The vertical drawbridge of Duluth
The vertical drawbridge of Duluth is raised to allow a small sailboat to enter the harbor, photo by author.

Camera Abstractions

The camera is a great tool for creating abstract images and designs. This is what I found in Duluth.

Overhead ornate ironwork
Overhead ornate ironwork in the Rose Garden cupola in Duluth, photo by author
The folding hand rail
The folding hand rail – a photographic optical illusion – photo by author
abstract photo image
Abstract Ex type design on the walkway, photo by author

Store Window

Superior Street in downtown Duluth cuts across a steep hillside that is filled with stores, banks, office buildings and even a casino. I’ve spent too much time at the casino and not enough looking for work. This storefront window on Superior St. sells T-shirts.

T-shirt Display on Superior Street
T-shirt Display on Superior Street, photo by author

P.S.

Since Bob Dylan just gave a major interview with Rolling Stone Mag, there is more coming soon on the man from northern Minnesota.

Christmas Music 2009: Gordon Matthew Sumner vs. Robert Allen Zimmerman

Winter landscape
Winter landscape - credit; ImagesFromBulgaria.com

Have you wondered what kind of weirdo would go out and actually pay good money for Christmas music by over the hill “Rock and Roll Stars”. I never have, for all I had to do, was look in the mirror to get the answer to such a ridiculous question like that.

This year I have made two yuletide purchases of seasonal music and I thought I would share my results with you. The recording artists involved might surprise you, for they are our own homegrown, Bob Dylan, who hails from that marvelous winter wonderland Mecca, called Minnesota; and on the other hand is a man, who calls himself, Sting and is originally from Newcastle, an English city located just south of the Scottish Borderlands and the English-Scottish border. The two recordings are called, “Christmas from the Heart” (by Dylan) and “If On a Winter’s Night” (by Sting).

First, a few words about Mr. Dylan and his first Christmas offering, “Christmas from the Heart”, which can be purchased in two versions. One is the straight CD, and the second version includes four Christmas Cards, for which you have to pay an extra ten dollars. Here is the album cover for “from the Heart”, which kind of looks like an old Christmas card.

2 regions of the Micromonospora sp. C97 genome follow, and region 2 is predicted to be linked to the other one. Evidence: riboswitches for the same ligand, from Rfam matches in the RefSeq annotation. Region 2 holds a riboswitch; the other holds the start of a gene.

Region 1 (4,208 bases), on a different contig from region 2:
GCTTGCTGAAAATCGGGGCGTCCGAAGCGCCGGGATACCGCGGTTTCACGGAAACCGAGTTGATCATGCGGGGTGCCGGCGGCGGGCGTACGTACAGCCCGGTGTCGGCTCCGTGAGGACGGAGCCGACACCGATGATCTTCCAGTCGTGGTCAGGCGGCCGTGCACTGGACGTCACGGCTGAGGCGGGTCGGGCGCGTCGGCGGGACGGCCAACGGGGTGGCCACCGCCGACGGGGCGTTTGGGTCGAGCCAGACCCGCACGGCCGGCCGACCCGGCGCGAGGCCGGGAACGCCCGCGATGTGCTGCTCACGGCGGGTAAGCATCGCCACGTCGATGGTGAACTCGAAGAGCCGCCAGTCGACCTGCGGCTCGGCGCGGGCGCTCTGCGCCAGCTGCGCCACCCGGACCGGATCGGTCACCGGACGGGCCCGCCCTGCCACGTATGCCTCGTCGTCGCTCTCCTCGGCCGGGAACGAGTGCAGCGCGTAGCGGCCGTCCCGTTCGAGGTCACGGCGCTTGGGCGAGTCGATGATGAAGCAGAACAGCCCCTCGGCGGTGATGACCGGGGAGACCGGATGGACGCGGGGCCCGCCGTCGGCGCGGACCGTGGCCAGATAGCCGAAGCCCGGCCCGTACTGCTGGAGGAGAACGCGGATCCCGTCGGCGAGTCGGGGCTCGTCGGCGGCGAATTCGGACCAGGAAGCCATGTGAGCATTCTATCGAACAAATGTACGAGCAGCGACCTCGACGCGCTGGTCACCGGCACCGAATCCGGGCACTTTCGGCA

Heart_dylan_lp
album cover for Christmas For the Heart

My guess is that  if you purchase the CD that includes the X-mas cards, this is the image that you will receive. Enough for the visuals, but what about the music. When asked by Bill Flanagan of the Street News Service, why he recorded an album of traditional Christmas songs in such a straightforward manner, Bob replied, “There wasn’t any other way to play it. These songs are part of my life, just like folk songs. You have to play them straight, too.” And perhaps that is the best intro one can give for the somber collection of Christmas tunes that includes such classics as “Little Drummer Boy”, “Here Comes Santa Claus” and “O Little Town of Bethlehem”. For a surprisingly, honest rendition of some seasonal classic give this album a try. You’ll like it.

And now on to Sting, who has released his own eclectic recording of music that is more closely tied to theme of winter than that of Christmas. Still many of his songs embrace the Christian theme, as well as the seasonal handle. My favorite song of the album is titled, “Cherry Tree Carol”, a charming medieval tale of how Joseph is requested by the Virgin Mary to gather cherries for the oncoming winter.

Overall Stings musical effort warms your heart, as easily as a mid-January fire burning in a brick-hearth fireplace. Sting, who describes winter as his favorite of the four seasons, says this about the winter season. “Winter is the season of ghosts and ghosts, if they can be said to reside anywhere, reside here in the season of frosts and in these long hours of darkness.”

album cover from "If on a Winter's Night".

So, hopefully your bills are all paid, your woodshed is full of firewood, so you can light up a flame in the fireplace and enjoy the warmth of crackling timbers during the cold of a winter’s night. That’s the atmosphere you will find, when you play this music.